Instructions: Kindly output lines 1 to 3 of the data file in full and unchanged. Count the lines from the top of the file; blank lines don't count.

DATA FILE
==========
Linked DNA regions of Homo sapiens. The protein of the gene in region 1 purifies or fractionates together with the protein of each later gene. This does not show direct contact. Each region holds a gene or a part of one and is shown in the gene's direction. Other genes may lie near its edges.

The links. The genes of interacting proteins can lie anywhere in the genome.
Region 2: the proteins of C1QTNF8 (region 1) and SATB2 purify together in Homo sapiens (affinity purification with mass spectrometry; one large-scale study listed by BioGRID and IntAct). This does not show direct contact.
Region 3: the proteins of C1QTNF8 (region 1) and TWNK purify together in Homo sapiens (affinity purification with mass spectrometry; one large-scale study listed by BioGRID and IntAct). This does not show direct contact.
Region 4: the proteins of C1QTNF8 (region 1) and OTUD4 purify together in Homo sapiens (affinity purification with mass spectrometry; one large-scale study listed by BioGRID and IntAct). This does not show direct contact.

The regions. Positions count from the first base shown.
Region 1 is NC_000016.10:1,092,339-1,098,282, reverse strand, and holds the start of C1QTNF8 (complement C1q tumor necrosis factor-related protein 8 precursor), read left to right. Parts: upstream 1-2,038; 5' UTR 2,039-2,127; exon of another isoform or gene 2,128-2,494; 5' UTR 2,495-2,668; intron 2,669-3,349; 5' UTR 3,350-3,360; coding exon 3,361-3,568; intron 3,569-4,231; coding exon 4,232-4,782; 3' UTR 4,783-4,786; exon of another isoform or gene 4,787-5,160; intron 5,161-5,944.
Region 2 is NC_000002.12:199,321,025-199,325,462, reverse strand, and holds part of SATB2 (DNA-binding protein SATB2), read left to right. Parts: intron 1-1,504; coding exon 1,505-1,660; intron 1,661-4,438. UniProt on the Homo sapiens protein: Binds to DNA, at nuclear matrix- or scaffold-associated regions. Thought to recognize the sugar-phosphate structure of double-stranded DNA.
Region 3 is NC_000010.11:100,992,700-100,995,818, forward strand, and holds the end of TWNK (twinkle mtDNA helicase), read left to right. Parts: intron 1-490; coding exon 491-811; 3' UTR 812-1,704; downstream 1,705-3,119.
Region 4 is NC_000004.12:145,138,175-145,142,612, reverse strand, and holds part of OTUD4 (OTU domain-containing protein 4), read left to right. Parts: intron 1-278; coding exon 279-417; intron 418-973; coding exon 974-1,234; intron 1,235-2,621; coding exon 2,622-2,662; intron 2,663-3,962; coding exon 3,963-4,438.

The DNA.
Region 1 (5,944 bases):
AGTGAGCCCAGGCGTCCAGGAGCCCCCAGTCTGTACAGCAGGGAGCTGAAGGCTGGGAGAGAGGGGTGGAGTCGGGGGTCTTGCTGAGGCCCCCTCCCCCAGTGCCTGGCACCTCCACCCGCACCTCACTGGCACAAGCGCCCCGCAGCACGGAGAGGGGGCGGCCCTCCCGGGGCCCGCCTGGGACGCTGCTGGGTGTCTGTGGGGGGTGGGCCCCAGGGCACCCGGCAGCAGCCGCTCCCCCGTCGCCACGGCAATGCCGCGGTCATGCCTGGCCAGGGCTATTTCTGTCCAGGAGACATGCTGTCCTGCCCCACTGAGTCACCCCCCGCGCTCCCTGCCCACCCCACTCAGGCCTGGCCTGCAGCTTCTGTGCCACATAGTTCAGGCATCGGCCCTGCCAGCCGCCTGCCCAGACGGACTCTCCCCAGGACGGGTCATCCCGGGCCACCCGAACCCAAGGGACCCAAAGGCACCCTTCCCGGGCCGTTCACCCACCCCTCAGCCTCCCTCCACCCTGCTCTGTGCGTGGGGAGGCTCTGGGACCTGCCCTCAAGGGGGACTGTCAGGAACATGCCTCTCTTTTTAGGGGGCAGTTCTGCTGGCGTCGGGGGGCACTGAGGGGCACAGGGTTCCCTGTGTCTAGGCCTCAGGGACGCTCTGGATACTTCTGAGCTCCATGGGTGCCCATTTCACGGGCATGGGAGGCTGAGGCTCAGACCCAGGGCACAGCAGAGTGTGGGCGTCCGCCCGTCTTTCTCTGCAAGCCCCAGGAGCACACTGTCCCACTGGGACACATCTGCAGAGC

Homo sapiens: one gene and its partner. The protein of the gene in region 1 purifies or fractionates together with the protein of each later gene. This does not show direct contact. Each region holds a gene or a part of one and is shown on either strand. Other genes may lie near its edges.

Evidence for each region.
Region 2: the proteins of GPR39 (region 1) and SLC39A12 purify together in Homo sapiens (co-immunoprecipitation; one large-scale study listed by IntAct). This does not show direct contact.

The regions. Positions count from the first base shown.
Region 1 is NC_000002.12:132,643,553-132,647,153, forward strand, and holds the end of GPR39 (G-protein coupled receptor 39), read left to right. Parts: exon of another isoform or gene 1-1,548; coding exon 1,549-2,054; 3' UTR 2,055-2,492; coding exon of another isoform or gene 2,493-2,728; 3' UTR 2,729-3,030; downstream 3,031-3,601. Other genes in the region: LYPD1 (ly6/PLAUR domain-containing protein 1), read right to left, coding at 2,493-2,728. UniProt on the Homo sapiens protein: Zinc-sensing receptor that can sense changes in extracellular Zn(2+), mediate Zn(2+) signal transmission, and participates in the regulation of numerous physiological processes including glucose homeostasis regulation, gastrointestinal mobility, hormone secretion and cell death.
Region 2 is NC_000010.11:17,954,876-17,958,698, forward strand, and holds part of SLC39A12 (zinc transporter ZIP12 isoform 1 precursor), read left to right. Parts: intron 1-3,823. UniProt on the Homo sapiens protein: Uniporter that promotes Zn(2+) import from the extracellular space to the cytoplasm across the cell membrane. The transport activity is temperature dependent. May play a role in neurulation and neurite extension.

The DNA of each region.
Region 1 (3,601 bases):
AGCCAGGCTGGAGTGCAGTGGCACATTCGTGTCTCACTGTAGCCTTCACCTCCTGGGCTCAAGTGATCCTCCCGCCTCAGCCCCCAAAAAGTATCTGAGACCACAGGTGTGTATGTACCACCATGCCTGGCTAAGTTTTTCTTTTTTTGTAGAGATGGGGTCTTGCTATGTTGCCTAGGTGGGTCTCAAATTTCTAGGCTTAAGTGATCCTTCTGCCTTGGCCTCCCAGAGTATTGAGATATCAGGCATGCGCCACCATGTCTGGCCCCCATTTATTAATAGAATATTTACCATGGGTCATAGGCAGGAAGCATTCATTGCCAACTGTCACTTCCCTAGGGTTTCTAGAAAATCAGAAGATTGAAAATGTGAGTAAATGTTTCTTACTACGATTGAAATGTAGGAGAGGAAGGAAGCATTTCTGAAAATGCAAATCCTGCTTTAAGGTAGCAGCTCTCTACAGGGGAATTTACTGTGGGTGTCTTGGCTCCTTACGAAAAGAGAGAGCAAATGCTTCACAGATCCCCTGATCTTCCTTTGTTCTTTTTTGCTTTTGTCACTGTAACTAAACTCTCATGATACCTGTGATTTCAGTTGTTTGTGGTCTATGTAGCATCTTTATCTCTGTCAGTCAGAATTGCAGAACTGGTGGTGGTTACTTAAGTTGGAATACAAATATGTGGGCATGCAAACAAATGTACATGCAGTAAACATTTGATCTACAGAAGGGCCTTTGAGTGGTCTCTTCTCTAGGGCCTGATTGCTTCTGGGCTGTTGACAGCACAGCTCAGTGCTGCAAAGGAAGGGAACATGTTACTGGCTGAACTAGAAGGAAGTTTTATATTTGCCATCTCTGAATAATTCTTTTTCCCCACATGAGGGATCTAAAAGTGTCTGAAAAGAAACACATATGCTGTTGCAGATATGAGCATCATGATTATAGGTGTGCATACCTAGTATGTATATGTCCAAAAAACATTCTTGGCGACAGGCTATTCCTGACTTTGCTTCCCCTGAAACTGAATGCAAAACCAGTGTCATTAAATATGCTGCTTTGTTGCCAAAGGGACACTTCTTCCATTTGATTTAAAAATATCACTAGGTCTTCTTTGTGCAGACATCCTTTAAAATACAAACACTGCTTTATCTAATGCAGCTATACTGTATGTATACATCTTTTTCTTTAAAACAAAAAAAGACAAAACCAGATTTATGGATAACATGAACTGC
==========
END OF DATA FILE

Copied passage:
Linked DNA regions of Homo sapiens. The protein of the gene in region 1 purifies or fractionates together with the protein of each later gene. This does not show direct contact. Each region holds a gene or a part of one and is shown in the gene's direction. Other genes may lie near its edges.

The links. The genes of interacting proteins can lie anywhere in the genome.
Region 2: the proteins of C1QTNF8 (region 1) and SATB2 purify together in Homo sapiens (affinity purification with mass spectrometry; one large-scale study listed by BioGRID and IntAct). This does not show direct contact.